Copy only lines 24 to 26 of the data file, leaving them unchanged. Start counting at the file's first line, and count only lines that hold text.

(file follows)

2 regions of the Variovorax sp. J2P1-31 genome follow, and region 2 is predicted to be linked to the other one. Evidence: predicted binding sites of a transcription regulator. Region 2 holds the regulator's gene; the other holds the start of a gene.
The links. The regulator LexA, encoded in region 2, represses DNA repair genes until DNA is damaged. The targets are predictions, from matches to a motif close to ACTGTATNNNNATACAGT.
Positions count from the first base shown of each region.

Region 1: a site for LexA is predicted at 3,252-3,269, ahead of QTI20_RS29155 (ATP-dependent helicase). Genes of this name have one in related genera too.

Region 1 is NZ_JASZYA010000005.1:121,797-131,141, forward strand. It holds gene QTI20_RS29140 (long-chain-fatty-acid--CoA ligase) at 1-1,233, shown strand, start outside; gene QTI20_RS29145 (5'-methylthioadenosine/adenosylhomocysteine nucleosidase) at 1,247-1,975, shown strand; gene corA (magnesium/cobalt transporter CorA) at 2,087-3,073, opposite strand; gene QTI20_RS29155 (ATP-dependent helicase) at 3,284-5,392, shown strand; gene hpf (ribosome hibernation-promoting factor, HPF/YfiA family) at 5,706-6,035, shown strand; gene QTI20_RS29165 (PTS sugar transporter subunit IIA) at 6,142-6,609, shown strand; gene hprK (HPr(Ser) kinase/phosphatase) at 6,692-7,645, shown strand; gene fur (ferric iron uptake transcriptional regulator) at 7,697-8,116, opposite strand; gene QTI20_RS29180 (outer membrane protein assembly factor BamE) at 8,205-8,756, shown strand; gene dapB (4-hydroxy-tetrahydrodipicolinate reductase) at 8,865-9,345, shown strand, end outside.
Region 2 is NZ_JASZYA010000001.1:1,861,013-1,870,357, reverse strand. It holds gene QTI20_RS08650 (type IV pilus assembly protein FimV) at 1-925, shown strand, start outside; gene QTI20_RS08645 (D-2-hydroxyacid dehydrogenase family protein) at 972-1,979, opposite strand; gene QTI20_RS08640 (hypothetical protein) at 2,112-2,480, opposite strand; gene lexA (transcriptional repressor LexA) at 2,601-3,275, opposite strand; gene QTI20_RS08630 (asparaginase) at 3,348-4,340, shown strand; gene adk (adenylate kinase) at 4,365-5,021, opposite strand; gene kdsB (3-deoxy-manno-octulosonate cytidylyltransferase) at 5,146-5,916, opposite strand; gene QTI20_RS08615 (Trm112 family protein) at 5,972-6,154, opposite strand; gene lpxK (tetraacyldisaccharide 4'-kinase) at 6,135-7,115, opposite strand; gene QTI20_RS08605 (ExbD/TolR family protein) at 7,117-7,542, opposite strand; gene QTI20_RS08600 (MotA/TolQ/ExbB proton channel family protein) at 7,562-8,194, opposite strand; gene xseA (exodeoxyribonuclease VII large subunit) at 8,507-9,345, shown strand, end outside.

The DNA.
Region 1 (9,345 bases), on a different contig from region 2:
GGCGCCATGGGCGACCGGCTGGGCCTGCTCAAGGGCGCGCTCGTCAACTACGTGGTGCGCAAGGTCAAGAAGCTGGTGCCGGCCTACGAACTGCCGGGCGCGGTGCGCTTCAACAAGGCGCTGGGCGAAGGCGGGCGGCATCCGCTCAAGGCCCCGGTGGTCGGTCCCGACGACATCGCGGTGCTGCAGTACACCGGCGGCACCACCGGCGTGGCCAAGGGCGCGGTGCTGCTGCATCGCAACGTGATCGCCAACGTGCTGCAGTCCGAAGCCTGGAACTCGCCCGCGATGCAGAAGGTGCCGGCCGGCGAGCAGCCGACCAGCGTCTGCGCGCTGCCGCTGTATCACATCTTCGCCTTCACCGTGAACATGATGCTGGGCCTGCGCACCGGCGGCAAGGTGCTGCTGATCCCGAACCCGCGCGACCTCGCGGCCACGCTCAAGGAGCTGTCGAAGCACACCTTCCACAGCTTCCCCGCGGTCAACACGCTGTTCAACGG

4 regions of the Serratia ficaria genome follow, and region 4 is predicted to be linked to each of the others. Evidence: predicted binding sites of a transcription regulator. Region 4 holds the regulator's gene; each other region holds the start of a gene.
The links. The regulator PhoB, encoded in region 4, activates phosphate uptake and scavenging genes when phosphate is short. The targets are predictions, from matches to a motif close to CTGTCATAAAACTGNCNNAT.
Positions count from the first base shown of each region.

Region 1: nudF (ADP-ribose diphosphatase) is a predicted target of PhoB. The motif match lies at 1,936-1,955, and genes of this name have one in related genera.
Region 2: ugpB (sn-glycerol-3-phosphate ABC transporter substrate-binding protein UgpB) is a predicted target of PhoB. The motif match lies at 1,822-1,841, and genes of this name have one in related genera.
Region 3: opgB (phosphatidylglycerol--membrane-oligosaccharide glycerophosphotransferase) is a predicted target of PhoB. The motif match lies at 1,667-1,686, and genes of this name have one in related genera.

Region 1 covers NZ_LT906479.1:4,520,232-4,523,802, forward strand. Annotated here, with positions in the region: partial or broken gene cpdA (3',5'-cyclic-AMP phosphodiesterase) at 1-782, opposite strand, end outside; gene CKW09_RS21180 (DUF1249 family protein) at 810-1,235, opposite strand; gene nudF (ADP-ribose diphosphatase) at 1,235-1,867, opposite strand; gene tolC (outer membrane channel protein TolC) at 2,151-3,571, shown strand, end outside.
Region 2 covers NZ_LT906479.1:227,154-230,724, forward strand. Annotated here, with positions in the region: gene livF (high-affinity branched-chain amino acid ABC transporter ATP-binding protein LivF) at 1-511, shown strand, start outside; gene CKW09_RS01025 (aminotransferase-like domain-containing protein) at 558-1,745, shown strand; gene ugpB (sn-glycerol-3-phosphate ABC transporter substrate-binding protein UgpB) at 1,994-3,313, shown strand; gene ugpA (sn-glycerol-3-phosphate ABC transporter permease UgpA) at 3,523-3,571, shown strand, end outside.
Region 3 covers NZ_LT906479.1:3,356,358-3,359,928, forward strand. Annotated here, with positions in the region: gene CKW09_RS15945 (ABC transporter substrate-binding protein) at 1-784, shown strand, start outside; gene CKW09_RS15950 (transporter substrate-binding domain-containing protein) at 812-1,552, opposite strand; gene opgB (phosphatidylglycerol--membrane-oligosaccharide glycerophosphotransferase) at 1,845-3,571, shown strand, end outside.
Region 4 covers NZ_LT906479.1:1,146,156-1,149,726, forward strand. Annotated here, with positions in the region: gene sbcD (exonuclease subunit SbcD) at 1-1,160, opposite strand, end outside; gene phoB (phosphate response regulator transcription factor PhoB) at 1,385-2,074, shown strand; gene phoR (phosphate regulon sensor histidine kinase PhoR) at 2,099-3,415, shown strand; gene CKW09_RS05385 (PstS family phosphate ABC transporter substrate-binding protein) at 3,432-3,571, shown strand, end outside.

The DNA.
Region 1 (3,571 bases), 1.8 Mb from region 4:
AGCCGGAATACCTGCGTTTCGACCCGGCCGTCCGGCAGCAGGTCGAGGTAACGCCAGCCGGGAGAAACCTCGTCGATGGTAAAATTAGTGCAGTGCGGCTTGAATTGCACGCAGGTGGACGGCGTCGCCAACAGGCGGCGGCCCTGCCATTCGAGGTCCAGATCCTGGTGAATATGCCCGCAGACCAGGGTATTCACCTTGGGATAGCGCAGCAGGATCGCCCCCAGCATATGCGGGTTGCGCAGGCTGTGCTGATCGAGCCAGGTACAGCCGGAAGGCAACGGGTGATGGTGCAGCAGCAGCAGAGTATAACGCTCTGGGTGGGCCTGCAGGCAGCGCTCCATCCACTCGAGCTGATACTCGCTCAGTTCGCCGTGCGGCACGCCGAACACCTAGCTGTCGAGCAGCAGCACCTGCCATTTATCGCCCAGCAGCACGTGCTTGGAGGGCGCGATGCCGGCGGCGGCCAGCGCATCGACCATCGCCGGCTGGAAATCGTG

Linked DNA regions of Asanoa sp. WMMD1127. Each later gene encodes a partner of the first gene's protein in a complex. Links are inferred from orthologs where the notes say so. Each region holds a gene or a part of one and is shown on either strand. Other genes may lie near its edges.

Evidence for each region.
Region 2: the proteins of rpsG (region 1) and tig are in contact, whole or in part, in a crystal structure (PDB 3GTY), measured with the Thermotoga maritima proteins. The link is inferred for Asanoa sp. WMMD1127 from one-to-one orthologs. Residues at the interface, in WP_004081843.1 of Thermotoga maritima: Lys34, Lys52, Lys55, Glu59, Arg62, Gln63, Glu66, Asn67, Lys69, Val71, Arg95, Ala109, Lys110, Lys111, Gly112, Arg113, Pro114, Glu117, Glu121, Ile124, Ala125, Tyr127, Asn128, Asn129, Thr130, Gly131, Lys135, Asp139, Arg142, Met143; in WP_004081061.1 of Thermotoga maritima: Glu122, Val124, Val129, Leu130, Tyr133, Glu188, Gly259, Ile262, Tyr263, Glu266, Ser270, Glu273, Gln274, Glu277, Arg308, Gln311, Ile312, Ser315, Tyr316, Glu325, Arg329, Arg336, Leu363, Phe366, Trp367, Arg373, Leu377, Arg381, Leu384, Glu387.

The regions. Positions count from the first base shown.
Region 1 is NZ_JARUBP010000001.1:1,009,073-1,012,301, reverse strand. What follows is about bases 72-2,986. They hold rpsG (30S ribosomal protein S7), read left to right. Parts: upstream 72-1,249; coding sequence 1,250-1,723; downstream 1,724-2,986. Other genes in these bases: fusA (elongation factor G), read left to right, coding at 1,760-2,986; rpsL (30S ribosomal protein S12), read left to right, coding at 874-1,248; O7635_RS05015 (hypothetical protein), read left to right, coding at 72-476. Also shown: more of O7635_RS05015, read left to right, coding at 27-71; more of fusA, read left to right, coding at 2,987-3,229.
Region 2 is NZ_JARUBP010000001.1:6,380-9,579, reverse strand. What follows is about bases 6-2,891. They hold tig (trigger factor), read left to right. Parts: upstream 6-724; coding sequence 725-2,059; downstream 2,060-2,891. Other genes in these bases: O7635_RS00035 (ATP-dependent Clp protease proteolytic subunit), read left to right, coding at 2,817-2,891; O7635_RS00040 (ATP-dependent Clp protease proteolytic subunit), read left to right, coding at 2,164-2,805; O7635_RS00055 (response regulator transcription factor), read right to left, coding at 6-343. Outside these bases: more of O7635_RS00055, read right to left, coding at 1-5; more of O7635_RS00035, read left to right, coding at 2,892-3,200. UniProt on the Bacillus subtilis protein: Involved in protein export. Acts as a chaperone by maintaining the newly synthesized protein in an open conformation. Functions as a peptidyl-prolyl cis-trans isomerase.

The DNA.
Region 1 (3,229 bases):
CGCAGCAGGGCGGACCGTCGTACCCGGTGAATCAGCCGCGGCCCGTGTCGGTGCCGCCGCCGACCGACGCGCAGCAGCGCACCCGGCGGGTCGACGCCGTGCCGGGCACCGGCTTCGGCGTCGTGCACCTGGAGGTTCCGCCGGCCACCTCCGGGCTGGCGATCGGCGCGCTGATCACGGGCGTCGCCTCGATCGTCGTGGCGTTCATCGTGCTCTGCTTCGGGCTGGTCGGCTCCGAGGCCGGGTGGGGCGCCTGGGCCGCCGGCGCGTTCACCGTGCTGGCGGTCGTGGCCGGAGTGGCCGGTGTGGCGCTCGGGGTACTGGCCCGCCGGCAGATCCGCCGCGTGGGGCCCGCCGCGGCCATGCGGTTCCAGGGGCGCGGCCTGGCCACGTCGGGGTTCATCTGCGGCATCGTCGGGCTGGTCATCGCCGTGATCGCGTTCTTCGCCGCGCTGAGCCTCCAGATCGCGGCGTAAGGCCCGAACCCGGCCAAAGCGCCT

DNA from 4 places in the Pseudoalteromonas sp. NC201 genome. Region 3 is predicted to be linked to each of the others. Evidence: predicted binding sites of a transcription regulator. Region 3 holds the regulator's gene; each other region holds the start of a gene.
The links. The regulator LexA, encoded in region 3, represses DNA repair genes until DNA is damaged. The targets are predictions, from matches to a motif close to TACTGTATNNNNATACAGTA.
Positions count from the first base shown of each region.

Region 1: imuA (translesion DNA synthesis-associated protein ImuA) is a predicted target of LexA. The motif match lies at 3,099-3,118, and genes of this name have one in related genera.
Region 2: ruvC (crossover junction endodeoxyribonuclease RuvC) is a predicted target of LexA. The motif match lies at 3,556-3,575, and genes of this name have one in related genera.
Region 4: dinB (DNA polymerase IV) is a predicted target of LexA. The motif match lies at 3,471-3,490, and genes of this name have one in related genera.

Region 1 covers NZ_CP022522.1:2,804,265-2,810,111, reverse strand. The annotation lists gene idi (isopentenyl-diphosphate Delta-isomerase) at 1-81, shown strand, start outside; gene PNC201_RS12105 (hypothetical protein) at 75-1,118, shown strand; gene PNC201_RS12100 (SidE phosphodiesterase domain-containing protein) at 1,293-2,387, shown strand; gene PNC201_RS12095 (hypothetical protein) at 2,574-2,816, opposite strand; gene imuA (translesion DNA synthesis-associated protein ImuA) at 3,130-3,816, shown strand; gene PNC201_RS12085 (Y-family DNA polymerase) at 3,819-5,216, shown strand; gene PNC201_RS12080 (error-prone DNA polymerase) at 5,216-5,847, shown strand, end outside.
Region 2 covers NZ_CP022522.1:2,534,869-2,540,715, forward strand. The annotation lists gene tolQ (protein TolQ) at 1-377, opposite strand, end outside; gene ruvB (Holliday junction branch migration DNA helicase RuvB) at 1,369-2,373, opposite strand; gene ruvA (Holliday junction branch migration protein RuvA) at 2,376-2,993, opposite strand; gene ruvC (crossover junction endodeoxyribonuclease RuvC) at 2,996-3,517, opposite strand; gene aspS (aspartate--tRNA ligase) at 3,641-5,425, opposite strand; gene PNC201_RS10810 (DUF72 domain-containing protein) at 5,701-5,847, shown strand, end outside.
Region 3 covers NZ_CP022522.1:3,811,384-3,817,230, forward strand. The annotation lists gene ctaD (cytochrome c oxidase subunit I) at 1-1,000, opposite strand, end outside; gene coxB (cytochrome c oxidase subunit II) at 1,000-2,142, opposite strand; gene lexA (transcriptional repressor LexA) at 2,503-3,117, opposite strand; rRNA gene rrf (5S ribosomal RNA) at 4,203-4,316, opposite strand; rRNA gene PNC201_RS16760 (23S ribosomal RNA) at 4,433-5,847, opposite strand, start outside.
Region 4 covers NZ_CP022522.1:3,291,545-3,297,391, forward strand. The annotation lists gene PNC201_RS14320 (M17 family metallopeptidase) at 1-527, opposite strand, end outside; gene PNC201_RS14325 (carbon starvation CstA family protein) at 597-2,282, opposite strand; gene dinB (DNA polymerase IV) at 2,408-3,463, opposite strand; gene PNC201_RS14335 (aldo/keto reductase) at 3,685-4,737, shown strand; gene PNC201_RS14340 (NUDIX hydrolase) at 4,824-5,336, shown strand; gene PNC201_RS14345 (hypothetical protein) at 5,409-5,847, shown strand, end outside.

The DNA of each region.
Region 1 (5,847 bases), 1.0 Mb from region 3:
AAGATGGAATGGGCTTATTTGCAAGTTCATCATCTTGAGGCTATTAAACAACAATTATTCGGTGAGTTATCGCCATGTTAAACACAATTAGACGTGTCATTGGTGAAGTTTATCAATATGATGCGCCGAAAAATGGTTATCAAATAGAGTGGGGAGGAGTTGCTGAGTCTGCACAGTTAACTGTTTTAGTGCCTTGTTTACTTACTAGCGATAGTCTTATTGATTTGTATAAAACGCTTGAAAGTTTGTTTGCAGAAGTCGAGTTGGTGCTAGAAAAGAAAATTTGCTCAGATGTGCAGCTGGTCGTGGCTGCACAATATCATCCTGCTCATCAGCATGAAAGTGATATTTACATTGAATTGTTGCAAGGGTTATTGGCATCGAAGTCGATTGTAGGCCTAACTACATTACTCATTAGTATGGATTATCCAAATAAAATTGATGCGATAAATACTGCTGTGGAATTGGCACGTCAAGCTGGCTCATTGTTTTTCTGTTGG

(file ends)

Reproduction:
Evidence for each region.
Region 2: the proteins of rpsG (region 1) and tig are in contact, whole or in part, in a crystal structure (PDB 3GTY), measured with the Thermotoga maritima proteins. The link is inferred for Asanoa sp. WMMD1127 from one-to-one orthologs. Residues at the interface, in WP_004081843.1 of Thermotoga maritima: Lys34, Lys52, Lys55, Glu59, Arg62, Gln63, Glu66, Asn67, Lys69, Val71, Arg95, Ala109, Lys110, Lys111, Gly112, Arg113, Pro114, Glu117, Glu121, Ile124, Ala125, Tyr127, Asn128, Asn129, Thr130, Gly131, Lys135, Asp139, Arg142, Met143; in WP_004081061.1 of Thermotoga maritima: Glu122, Val124, Val129, Leu130, Tyr133, Glu188, Gly259, Ile262, Tyr263, Glu266, Ser270, Glu273, Gln274, Glu277, Arg308, Gln311, Ile312, Ser315, Tyr316, Glu325, Arg329, Arg336, Leu363, Phe366, Trp367, Arg373, Leu377, Arg381, Leu384, Glu387.

The regions. Positions count from the first base shown.